On July 28, 2010, the United Nations General Assembly declared that “Safe and clean drinking water and sanitation is a human right essential to the full enjoyment of life and all other human rights.” (More)

The General Assembly affirmed with this statement that water security is a prerequisite to human happiness and necessary for all other human rights. On the face of it, that statement seems obvious, but the idea is one which we are not accustomed to thinking of.

What is water security?

Water security is the ability to reliably access clean potable water in sufficient quantity and with sufficient ease to facilitate a comfortable standard of living. According to UNESCO:

Water security involves protection of vulnerable water systems, protection against water related hazards such as floods and droughts, sustainable development of water resources and safeguarding access to water functions and services.

My Introduction to Water Security

A few years back I took a class in Hydrogeology. We had a lab experiment where we tracked our daily water consumption for seven days. For that lab, I took samples of water flow from various faucets and the shower head at my residence using a measuring cup and a stop watch. For each sample I turned the faucet or spigot as I usually would. I then put a measuring cup under the flow of water for ten seconds and logged the volume of water. I repeated each sample three times: turn on the faucet, collect water for ten seconds, and then turn off the faucet. The idea was that I would likely turn the flow of water to about the same level by habit, and a sample of three would give a reasonable average of the flow of water from that device. I divided each average by ten to get my usage per second. I also researched the typical volume of water consumed per flush in a residential toilet.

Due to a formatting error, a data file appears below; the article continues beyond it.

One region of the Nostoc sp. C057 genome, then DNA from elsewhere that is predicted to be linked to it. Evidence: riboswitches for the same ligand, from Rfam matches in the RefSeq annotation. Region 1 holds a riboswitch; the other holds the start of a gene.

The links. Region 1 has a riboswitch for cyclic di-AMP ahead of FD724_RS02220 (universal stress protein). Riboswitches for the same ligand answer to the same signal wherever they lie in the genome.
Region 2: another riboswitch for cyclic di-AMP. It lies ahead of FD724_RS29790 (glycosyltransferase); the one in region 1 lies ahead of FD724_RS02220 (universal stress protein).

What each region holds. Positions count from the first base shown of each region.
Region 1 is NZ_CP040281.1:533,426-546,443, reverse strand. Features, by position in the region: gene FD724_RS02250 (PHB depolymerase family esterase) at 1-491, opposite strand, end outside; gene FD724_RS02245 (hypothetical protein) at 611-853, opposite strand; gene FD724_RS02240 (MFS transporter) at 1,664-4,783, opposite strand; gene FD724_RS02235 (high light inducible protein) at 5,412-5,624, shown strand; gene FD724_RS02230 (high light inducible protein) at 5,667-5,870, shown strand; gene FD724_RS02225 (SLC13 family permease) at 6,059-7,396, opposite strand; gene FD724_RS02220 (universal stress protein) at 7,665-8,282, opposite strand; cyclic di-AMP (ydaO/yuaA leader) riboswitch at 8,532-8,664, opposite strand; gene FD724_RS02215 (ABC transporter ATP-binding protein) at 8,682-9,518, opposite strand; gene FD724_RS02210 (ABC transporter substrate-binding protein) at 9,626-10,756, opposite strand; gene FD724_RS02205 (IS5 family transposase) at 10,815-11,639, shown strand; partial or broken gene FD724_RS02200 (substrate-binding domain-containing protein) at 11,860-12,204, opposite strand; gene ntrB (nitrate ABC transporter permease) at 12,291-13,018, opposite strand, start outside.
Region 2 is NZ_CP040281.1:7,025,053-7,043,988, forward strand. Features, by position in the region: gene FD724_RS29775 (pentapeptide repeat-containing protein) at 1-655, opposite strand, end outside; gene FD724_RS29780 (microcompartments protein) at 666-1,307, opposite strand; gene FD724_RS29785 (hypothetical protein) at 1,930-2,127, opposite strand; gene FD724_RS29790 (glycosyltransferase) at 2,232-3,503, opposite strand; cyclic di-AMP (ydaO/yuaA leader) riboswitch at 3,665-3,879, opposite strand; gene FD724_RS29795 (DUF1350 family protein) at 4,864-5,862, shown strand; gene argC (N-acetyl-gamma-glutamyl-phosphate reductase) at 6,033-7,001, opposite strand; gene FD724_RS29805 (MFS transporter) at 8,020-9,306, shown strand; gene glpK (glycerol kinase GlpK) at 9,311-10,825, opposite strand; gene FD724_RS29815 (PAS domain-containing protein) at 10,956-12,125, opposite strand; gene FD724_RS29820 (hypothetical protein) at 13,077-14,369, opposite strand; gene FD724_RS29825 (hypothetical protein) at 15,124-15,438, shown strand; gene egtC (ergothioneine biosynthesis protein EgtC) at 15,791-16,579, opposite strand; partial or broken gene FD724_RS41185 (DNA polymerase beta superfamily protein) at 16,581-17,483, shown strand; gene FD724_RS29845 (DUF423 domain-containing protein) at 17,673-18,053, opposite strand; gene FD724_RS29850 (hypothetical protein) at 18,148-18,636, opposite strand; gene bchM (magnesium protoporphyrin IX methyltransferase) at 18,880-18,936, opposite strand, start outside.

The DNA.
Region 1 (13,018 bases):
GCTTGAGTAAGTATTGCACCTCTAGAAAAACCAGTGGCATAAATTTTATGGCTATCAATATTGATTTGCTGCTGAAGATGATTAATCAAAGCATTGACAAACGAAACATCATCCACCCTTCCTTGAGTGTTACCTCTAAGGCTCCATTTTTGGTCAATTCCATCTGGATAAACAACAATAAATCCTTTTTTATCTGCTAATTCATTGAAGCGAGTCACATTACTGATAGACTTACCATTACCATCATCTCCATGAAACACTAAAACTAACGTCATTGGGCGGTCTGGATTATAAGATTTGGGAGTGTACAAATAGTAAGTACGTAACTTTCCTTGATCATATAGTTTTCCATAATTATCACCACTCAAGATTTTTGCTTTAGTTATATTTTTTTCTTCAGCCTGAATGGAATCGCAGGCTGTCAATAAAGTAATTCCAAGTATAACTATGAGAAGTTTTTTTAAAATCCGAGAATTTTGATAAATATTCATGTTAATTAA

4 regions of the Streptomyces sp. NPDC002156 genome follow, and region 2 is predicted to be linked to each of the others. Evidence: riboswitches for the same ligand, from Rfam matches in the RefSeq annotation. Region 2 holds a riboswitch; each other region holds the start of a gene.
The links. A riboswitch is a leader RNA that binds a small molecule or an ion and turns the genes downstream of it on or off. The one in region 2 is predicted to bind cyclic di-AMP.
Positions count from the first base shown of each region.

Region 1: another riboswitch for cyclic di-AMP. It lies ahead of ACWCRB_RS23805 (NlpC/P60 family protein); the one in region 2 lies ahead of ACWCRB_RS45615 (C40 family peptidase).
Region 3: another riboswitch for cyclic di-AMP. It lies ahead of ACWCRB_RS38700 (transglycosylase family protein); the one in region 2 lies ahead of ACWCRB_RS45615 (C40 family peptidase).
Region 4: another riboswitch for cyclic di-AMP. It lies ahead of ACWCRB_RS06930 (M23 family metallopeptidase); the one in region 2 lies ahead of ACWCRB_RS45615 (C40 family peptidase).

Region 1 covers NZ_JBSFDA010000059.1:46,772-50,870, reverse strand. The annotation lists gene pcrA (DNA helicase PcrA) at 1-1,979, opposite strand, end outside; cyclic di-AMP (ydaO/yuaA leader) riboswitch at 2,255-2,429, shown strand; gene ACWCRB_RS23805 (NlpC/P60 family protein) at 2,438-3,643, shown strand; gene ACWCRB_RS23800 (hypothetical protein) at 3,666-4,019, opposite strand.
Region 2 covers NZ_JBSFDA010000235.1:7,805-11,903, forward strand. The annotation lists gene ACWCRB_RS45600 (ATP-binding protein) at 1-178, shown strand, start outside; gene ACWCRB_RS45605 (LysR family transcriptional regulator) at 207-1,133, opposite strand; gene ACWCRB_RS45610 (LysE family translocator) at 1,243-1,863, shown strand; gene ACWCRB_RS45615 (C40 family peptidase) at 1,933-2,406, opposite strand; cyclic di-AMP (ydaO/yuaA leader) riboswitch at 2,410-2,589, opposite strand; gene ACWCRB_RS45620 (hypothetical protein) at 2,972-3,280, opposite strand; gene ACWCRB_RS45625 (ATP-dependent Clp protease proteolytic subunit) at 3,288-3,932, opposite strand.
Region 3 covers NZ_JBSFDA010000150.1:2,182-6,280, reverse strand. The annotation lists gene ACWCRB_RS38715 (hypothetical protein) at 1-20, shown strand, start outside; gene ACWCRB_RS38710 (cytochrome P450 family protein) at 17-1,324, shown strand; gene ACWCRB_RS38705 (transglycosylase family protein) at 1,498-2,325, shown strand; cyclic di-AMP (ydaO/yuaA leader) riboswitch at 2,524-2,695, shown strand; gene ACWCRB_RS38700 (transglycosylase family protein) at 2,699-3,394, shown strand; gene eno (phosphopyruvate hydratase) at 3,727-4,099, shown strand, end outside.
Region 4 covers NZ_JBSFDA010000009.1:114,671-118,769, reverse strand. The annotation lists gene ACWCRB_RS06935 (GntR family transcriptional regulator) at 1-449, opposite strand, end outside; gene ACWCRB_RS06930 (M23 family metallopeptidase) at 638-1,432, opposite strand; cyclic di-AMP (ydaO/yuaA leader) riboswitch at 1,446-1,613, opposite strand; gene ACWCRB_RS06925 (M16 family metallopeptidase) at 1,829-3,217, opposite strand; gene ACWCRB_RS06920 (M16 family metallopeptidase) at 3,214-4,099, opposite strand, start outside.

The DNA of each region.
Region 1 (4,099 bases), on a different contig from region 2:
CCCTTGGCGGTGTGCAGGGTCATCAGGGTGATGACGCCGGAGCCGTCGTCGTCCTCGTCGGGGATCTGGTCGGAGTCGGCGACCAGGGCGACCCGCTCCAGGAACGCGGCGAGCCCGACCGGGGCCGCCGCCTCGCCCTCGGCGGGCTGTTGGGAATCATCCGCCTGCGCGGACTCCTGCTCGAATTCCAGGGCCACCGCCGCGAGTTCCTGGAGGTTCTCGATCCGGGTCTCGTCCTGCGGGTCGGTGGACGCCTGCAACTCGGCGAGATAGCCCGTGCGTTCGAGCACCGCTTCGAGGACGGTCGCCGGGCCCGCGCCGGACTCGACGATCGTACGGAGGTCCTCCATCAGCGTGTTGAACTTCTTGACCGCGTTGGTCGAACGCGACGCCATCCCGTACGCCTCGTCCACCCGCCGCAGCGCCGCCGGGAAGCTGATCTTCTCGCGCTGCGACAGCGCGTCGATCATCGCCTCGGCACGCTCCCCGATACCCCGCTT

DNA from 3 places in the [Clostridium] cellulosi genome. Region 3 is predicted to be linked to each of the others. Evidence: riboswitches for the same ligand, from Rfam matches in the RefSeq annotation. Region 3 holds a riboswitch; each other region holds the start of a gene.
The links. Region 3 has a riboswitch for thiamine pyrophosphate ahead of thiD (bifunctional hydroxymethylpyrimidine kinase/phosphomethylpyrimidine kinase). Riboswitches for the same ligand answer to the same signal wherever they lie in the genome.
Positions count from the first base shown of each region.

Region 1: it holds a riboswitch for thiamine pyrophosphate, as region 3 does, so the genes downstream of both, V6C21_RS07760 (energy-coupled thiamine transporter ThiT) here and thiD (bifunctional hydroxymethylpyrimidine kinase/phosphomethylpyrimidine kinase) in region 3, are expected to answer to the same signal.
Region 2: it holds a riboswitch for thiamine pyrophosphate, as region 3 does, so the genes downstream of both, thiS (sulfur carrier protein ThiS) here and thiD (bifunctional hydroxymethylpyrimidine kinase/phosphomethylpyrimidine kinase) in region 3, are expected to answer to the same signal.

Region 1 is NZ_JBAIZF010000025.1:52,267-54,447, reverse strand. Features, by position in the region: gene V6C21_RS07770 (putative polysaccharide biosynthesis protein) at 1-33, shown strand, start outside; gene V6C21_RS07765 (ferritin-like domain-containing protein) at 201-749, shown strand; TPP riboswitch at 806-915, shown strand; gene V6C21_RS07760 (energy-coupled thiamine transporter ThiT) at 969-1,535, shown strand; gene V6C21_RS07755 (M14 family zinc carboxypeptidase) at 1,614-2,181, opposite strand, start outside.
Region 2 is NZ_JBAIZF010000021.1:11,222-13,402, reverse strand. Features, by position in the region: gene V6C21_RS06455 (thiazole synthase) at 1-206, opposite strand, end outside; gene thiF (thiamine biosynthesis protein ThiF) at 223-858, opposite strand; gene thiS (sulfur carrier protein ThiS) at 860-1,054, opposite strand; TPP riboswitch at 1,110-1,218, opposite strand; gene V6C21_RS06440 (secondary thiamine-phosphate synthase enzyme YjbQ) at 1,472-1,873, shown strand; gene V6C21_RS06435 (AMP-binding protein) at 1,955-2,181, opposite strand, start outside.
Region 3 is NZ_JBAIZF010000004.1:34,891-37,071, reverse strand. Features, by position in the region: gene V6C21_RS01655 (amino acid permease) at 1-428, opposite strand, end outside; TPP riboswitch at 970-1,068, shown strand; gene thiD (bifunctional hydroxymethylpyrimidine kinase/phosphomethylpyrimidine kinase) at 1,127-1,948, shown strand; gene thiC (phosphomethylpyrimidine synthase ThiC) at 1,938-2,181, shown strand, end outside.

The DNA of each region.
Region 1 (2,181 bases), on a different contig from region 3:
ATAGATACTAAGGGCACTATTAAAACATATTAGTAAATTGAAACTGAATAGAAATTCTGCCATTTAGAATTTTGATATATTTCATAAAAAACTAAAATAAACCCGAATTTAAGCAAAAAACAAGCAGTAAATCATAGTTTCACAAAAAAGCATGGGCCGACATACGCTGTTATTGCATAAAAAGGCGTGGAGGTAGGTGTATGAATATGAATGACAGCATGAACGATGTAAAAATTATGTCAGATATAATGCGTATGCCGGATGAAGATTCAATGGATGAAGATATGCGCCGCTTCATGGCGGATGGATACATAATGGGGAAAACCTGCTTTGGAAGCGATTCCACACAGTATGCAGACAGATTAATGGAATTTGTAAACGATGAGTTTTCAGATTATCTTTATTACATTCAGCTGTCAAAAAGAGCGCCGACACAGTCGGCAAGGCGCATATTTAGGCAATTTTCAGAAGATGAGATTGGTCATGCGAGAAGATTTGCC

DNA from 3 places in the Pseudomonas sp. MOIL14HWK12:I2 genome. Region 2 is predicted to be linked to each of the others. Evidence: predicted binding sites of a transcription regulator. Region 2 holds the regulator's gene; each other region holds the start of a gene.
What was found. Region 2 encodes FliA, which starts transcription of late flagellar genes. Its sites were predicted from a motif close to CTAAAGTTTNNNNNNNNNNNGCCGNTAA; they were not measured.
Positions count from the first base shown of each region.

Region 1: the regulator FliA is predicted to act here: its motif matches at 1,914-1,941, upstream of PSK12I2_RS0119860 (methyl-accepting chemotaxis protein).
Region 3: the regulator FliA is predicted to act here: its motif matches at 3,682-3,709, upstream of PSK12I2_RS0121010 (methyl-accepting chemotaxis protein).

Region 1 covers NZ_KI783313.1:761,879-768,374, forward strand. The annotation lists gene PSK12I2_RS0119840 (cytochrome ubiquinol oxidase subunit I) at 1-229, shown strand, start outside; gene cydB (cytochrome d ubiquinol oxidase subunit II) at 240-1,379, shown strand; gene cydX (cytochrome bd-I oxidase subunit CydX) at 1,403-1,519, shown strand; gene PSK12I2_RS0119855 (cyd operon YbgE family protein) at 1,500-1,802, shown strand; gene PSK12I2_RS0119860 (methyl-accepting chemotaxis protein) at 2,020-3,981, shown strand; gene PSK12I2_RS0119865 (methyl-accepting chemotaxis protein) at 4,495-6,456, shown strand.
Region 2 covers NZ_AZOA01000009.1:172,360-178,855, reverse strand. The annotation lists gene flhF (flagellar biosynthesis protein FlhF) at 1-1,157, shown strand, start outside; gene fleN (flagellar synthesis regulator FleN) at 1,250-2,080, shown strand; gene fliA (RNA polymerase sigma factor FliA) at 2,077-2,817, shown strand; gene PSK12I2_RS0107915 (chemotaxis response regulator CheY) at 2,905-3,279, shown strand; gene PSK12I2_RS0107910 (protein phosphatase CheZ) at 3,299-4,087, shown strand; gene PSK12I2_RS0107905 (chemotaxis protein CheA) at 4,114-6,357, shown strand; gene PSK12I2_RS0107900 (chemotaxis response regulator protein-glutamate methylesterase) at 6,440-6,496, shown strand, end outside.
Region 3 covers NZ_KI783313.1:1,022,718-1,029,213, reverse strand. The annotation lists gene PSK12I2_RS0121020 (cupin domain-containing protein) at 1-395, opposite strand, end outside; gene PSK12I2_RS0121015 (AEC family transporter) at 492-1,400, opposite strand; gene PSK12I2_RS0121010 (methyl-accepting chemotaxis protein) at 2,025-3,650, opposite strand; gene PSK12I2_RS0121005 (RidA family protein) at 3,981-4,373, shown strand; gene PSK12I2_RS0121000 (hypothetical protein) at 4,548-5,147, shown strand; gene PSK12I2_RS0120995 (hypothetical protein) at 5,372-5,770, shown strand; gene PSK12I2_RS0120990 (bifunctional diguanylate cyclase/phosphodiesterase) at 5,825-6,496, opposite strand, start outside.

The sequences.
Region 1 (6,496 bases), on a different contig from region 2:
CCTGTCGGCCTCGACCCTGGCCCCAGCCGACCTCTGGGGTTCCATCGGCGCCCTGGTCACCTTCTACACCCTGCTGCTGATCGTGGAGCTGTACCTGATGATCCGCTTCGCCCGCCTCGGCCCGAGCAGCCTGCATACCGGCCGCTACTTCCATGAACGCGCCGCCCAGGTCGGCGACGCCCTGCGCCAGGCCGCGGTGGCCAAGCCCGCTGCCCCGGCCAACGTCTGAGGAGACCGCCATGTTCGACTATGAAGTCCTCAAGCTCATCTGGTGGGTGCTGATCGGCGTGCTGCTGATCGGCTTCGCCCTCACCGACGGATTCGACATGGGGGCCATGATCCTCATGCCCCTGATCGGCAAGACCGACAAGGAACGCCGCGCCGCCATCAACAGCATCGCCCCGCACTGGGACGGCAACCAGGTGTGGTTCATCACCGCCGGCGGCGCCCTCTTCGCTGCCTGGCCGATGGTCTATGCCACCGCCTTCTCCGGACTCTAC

Then for a week, I timed my showers which were usually two a day (it is hot and muggy in Florida). I counted the number of bottles of water I drank. I counted the seconds each time I turned on the faucet to cook, or wash my hands. I counted the number of flushes of a toilet. Along the way I realized I needed to count my frappes from Starbucks. I needed to estimate the water consumed at the drinking fountain I stopped at after a trek across campus in the Florida heat. Towards the end of the week, I had become so conscious of my water habits that I was beginning to alter my behavior – to conserve water. I could see in my log that my daily water use had begun to decline by the end of that single week. It was an amazing realization.

For that lab, I calculated that my daily water consumption was about 200 Liters. Two hundred liters is roughly 53 gallons. And that was for my direct personal use. It did not include the sprinklers that watered the lawn, or water that was used for manufacturing the things I used. Nor did it include the water in mundane things like my shampoo. It also did not include my laundry, a major component of my weekly water consumption.